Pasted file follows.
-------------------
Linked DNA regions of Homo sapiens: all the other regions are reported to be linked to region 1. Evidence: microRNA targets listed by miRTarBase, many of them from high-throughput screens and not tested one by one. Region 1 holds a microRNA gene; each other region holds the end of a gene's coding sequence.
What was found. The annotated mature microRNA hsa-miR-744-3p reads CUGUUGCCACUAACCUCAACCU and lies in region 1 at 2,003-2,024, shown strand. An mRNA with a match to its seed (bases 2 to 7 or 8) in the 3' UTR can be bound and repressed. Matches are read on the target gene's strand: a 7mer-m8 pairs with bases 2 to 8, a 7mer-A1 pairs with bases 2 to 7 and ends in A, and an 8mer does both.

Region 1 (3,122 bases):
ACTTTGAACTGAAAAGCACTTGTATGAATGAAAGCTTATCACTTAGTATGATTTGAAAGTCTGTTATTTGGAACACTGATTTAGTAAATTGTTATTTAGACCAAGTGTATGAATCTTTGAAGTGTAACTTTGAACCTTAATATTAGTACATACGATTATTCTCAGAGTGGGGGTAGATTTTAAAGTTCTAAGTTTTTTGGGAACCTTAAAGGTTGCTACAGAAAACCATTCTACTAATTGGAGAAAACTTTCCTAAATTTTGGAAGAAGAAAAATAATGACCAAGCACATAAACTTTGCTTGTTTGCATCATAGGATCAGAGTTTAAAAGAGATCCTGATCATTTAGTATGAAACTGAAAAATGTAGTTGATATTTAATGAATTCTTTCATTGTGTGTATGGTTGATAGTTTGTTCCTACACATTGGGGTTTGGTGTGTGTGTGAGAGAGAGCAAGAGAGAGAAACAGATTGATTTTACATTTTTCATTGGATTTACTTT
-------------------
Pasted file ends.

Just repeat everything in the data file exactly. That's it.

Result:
Linked DNA regions of Homo sapiens: all the other regions are reported to be linked to region 1. Evidence: microRNA targets listed by miRTarBase, many of them from high-throughput screens and not tested one by one. Region 1 holds a microRNA gene; each other region holds the end of a gene's coding sequence.
What was found. The annotated mature microRNA hsa-miR-744-3p reads CUGUUGCCACUAACCUCAACCU and lies in region 1 at 2,003-2,024, shown strand. An mRNA with a match to its seed (bases 2 to 7 or 8) in the 3' UTR can be bound and repressed. Matches are read on the target gene's strand: a 7mer-m8 pairs with bases 2 to 8, a 7mer-A1 pairs with bases 2 to 7 and ends in A, and an 8mer does both.

Region 1 (3,122 bases):
ACTTTGAACTGAAAAGCACTTGTATGAATGAAAGCTTATCACTTAGTATGATTTGAAAGTCTGTTATTTGGAACACTGATTTAGTAAATTGTTATTTAGACCAAGTGTATGAATCTTTGAAGTGTAACTTTGAACCTTAATATTAGTACATACGATTATTCTCAGAGTGGGGGTAGATTTTAAAGTTCTAAGTTTTTTGGGAACCTTAAAGGTTGCTACAGAAAACCATTCTACTAATTGGAGAAAACTTTCCTAAATTTTGGAAGAAGAAAAATAATGACCAAGCACATAAACTTTGCTTGTTTGCATCATAGGATCAGAGTTTAAAAGAGATCCTGATCATTTAGTATGAAACTGAAAAATGTAGTTGATATTTAATGAATTCTTTCATTGTGTGTATGGTTGATAGTTTGTTCCTACACATTGGGGTTTGGTGTGTGTGTGAGAGAGAGCAAGAGAGAGAAACAGATTGATTTTACATTTTTCATTGGATTTACTTT